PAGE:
Theses and Dissertations

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Defense Date

2003

Document Type

Thesis - NSU Access Only

Degree Name

M.S. Marine Biology

Department

Oceanographic Center

First Advisor

Andrew Rogerson

Second Advisor

Donald McCorquodale

Third Advisor

Scott Schatz

Abstract

Analysis of samples collected bimonthly between summer 2001 and spring 2002 showed that the numbers of enterococci on three South Florida beaches were significantly higher in 'dry' sand compared to wet sand. Moreover, the wet and dry sand samples showed higher levels of fecal organisms than present in seawater. Other fecal bacteria (E. coli and total coliforms) showed similar trends. These interesting results suggest that the sand is acting as a filter and is concentrating fecal bacteria from the water column. This idea was supported by quantitative laboratory and field experiments showing that sand does actively filter fecal organisms out of the water column. However, this does not satisfactorily explain how high numbers of fecal bacteria are being amassed in the upper beach sand (='dry' sand), which is above the high water mark. The possibility that high numbers of fecal organisms were being transported in the air was tested using an Anderson Type impactor air sampler. A total of 45,000 liters of air were filtered but no airborne enterococci were detected. A more likely explanation is that there W8 increased survival of sand-trapped enteric bacteria in beach sand although the degree of survival

must fluctuate given the wide range of different physical and chemical parameters from the water line to the top of the beach. Mesocosm experiments were conducted in a controlled laboratory environment, using sterile seawater and sterile beach sand seeded with a known number of E. coli and enterococci. Parameters of interest included temperature, moisture content, salinity, particle size, and nutrient status. Generally, these mesocosm experiments showed that fecal bacteria can grow (and reproduce) in sand but slowly die in seawater alone. Additional mesocosm experiments conducted using natural seawater and beach sand containing indigenous microbiota suggested that predation had a dramatic effect on the fate of fecal bacteria in the beach environment. A series of palatability studies added additional information by showing that micropredators were capable of consuming fecal indicator bacteria in the beach environment.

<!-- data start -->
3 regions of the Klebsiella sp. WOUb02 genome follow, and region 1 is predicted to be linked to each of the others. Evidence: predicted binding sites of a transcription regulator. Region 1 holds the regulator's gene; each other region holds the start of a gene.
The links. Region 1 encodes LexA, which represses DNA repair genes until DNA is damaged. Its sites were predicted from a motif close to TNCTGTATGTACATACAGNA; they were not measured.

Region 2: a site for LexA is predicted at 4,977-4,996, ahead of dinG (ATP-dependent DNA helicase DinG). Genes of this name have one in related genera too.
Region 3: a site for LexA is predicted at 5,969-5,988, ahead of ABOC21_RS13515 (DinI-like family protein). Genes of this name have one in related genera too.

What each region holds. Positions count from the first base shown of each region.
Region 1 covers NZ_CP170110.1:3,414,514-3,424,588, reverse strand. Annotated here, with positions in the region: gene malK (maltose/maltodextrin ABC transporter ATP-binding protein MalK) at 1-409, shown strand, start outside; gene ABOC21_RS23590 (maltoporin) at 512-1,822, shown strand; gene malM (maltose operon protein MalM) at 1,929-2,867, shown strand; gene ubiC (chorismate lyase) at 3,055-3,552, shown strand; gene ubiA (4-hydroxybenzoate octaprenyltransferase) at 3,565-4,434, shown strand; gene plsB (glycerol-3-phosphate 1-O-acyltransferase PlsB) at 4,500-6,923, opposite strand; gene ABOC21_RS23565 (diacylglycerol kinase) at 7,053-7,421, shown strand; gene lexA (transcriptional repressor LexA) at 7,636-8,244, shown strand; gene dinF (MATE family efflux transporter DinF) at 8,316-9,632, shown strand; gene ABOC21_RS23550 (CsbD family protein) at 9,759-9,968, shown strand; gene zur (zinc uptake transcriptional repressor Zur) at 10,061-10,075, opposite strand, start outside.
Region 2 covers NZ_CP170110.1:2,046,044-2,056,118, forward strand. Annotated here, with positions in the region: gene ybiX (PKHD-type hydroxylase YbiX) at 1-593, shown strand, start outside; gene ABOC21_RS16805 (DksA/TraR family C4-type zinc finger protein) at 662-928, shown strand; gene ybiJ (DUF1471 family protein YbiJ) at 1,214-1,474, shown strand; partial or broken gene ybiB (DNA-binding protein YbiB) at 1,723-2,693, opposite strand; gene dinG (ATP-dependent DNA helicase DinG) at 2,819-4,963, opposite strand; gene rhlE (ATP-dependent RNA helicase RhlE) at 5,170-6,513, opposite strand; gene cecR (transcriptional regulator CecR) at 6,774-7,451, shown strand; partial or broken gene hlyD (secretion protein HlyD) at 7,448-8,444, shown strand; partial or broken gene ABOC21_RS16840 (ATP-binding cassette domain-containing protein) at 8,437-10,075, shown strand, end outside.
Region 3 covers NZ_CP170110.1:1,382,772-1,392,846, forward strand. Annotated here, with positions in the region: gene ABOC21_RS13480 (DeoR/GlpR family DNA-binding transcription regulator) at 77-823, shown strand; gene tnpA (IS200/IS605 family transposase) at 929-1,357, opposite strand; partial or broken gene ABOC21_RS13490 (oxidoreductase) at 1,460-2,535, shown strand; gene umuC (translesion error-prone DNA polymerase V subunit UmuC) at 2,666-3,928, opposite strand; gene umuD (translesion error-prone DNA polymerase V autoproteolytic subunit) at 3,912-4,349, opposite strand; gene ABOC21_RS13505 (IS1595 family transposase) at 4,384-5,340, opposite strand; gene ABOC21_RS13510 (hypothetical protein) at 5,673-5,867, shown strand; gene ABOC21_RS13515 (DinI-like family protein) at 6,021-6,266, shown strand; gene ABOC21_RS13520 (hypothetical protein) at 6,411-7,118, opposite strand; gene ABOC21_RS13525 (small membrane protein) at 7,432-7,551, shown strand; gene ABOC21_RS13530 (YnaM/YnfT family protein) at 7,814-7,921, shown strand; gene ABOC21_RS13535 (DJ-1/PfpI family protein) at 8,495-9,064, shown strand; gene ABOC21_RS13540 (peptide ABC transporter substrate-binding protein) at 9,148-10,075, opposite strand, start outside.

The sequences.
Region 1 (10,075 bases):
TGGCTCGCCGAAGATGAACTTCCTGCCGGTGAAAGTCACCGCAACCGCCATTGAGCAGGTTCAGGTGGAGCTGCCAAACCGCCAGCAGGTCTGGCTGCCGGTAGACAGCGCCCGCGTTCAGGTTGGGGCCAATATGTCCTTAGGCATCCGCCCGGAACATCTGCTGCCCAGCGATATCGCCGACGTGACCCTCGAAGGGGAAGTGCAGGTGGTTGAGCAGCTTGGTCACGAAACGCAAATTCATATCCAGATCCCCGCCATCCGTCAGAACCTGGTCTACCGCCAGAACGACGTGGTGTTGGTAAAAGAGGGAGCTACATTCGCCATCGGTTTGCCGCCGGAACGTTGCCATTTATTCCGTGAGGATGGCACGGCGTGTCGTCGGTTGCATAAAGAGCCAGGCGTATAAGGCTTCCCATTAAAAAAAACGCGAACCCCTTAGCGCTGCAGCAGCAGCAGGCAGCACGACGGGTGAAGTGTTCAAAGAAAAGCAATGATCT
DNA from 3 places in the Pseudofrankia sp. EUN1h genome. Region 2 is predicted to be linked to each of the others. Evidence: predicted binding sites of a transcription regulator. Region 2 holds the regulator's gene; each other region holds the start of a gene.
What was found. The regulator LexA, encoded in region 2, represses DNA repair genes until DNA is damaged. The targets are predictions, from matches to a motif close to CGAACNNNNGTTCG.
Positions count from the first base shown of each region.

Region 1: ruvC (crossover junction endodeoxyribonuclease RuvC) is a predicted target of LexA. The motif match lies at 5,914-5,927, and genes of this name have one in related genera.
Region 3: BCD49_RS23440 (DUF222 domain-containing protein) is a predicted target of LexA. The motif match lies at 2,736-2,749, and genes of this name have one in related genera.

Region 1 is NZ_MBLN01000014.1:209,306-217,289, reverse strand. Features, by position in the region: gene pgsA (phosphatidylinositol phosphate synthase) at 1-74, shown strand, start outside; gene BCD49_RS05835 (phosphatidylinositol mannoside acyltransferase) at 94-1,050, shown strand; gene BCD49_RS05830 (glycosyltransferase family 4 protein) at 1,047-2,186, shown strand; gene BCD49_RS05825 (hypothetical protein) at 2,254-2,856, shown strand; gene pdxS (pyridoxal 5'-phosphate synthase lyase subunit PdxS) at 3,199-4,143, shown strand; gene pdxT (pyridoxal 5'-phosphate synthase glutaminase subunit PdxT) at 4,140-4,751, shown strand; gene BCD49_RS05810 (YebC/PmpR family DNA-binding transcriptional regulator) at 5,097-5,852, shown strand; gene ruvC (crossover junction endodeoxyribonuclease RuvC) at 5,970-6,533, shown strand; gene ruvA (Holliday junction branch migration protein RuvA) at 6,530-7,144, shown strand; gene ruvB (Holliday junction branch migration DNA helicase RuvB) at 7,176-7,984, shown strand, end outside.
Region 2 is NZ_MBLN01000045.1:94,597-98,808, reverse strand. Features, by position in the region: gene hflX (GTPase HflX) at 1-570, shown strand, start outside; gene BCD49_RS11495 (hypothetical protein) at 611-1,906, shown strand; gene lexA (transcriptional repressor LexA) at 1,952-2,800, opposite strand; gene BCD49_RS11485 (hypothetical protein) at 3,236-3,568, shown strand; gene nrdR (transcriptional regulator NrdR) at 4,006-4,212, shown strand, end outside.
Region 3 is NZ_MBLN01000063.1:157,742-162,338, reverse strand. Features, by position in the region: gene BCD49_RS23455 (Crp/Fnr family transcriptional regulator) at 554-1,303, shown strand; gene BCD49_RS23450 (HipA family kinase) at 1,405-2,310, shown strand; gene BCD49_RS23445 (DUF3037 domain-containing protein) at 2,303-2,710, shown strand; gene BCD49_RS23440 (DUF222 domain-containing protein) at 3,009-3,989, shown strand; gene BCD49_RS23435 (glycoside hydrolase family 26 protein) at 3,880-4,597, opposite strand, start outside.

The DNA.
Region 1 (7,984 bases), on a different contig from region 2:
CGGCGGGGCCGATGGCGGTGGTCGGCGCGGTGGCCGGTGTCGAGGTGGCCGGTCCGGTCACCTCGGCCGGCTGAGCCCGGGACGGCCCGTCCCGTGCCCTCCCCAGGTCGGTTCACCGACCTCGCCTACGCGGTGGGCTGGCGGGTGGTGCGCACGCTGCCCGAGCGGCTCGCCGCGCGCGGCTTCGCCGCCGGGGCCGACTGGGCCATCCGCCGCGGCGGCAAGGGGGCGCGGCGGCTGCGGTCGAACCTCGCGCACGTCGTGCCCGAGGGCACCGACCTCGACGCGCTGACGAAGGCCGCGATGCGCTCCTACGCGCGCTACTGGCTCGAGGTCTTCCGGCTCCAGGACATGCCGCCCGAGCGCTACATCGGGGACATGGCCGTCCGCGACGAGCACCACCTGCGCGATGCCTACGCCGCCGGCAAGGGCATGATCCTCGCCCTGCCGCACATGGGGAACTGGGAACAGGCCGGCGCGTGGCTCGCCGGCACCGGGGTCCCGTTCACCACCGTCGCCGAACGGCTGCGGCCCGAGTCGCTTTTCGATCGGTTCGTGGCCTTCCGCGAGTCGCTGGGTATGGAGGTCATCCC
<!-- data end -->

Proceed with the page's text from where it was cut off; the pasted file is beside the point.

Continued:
Comments

Funding provided by the USEPA, awarded to A. Rogerson (R828830).

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